Razors on a Plane

Back in October of 2003, Guilford student Nathan Heatwole made a valid point: Two years after 9/11, security measures remained lax at the nation's largest airports, getting items such as box cutters, bleach, matches and clay past TSA on six different occasions at Raleigh-Durham International and Baltimore-Washington International airports.

I remember the headlines blaring, "North Carolina college student fools TSA, gets dangerous items on planes." Honestly, the very first thought that came to my mind was, "that kid has to be a Guilford student." And he was. It was meant to expose holes in the system, with Heatwole saying it was "an act of civil disobedience with the aim of improving public safety for the air-traveling public.''

Feelings were mixed among the Guilford College community, with English department chair, Jeff Jeske saying:  

(*) "He's a very principled young man, and it's a shock to the system...I suspect it was to prove a point...I think there's ambivalence toward it, because on the one hand, Nat seems to epitomize one type of Guilford student, which is activist, antiwar pacifist. He pointed out how porous our defense against terrorism might be. But on the other hand, some might be concerned about his methods.''

(* Source: New York Times.)

Facing felony charges and a possible 10 year sentence, Heatwole ultimately received probation, a fine, 100 hours of community service, and some amount of lasting fame by exposing lapses in security protocol of the U.S. transportation network. It's not an endorsement of an illegal act but I give him props for risking significant jail time to not only act on his beliefs but also notify the authorities of the act. He may have embarrassed the TSA (and to some extent the College and his family) yet his act perhaps helped to bring about change and tighter security measures, which truly benefit all. This is the kind of social awareness and conviction that defines a Guilfordian


Nat is now a postdoctoral research associate at the University of Southern California's Center for...(wait for it)...Homeland Security.

The Shot Seen Around the World

Guilford has a long, storied and sucessful athletic tradition but rarely makes the highlight reels of major sports outlets. In general, teams of the NCAA's Divsion III get short shrift in the media, with scant coverage. But back in January of 2005, Captain of the basketball team Jordan Snipes and his squad were on a constant loop of ESPN' s highlight reels.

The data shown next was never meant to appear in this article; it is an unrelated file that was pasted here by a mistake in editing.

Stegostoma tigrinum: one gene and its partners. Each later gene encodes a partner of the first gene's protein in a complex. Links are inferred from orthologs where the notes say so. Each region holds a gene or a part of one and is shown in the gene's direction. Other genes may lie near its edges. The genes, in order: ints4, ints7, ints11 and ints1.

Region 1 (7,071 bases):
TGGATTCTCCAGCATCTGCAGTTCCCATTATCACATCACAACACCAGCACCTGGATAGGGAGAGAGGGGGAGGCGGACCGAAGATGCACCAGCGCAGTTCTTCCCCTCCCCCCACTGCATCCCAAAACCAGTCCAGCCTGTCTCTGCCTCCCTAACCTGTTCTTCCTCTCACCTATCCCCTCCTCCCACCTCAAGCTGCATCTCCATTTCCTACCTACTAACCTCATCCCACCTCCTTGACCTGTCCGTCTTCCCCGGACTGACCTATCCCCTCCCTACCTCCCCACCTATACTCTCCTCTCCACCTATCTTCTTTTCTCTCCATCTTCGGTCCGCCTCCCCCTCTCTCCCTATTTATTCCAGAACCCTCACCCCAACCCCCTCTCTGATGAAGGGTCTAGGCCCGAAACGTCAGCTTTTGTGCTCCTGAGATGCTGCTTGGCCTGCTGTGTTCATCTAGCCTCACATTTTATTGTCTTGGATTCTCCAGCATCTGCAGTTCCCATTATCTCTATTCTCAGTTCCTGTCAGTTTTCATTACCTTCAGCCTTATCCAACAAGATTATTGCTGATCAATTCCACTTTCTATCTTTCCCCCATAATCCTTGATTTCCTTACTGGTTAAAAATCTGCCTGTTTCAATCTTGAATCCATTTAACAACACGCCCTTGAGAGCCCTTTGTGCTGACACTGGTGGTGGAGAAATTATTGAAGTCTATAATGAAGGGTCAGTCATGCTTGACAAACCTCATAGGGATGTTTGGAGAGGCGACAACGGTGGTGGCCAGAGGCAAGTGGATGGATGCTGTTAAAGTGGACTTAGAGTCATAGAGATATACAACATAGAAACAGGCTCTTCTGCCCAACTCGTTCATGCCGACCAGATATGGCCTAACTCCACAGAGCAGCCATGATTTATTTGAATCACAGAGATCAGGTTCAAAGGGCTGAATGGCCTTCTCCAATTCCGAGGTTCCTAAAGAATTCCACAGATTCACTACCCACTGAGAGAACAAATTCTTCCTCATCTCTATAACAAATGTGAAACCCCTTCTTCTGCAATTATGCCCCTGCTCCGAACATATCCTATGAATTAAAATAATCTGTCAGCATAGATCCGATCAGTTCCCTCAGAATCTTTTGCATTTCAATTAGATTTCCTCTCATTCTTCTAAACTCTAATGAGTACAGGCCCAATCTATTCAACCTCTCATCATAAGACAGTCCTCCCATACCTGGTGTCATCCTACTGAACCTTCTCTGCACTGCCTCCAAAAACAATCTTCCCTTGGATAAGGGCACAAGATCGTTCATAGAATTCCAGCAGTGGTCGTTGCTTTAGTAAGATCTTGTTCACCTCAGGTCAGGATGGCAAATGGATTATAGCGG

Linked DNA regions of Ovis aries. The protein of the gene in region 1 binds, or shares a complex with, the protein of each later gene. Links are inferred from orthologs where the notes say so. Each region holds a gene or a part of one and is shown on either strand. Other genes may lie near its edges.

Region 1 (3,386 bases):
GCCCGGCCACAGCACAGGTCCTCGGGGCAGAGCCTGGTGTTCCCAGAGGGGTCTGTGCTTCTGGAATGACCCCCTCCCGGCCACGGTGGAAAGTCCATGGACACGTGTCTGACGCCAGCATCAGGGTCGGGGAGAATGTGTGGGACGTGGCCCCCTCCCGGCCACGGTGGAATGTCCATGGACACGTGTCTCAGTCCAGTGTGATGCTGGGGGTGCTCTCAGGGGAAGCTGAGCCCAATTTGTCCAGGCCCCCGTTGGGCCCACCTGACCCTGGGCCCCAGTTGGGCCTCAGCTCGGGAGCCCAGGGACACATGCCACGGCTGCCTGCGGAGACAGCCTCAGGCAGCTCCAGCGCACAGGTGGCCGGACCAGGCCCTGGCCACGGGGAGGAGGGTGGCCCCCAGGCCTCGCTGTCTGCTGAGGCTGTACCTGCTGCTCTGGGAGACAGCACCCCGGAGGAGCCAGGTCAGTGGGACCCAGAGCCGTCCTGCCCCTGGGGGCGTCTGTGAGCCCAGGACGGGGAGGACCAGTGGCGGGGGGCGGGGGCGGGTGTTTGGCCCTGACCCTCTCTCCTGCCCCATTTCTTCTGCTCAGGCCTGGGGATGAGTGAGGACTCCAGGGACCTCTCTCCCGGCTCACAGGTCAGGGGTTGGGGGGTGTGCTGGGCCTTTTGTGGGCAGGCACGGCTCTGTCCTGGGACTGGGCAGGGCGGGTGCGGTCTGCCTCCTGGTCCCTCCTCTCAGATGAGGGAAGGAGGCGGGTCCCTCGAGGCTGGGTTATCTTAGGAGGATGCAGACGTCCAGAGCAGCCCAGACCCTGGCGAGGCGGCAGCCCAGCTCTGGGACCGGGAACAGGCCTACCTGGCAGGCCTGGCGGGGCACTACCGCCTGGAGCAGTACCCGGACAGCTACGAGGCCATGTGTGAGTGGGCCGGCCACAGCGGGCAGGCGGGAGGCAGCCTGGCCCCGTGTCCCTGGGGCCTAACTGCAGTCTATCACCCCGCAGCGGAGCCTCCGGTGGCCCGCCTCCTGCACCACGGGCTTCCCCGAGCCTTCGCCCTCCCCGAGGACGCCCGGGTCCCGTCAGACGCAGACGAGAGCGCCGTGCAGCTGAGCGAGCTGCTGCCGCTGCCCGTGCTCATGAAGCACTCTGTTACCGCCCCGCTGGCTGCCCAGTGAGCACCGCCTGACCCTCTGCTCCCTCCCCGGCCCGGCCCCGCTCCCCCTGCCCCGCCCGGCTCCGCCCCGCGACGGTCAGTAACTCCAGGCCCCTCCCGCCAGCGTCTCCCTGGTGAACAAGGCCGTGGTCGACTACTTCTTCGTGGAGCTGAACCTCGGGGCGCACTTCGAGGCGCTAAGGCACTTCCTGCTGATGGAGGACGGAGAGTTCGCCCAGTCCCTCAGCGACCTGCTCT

Guilford and conference rival Randolph-Macon were tied up 88-88 with 0.6 seconds left in overtime (hence the "3" in the period space of the scoreboard). A Randolph-Macon player sinks a foul shot, seemingly winning the game, but misses the second shot. Jordan Snipes rebounds the ball and hurls it the entire length of the court, swishing the shot and giving Guilford College an improbable 91-89 victory and ample coverage on local, state and national news.
And ESPN. And Sports Illustrated. "The Shot" is widely considered one of the greatest in NCAA history, and the greatest in school history - by a long shot. (Sorry, couldn't resist.)

(* The original poster of the video says, "a guy from the purple team" makes the winning basket; however, these Guilford uniforms are alternate, darker versions of their usual, lighter crimson and gray.)

Video of the "buzzer beater" has almost 11 million views on YouTube and continues to receive hits eight years later. Guilford AD and basketball coach Tom Palombo said of the winning Hail Mary heave, "It kind of put us on the map."  

Interestingly, the feat proved to be no fluke. A few nights later, Snipes repeated the shot on WFMY News 2 in Greensboro, N.C. from the same spot, around 90 feet from the basket. Snipes became a bit of a campus and Greensboro celebrity. He credits the play with securing a part-time job soon after, as the manager of the business was aware of him and the play. There are numerous searchable articles and mentions of "The Shot" on the web. 

Snipes was named first team all-conference, graduating in 2007, and briefly played pro ball in Germany before returning to North Carolina. He's currently an active alumni and family man living in Greensboro, and is a territory sales manager for Reynolds America.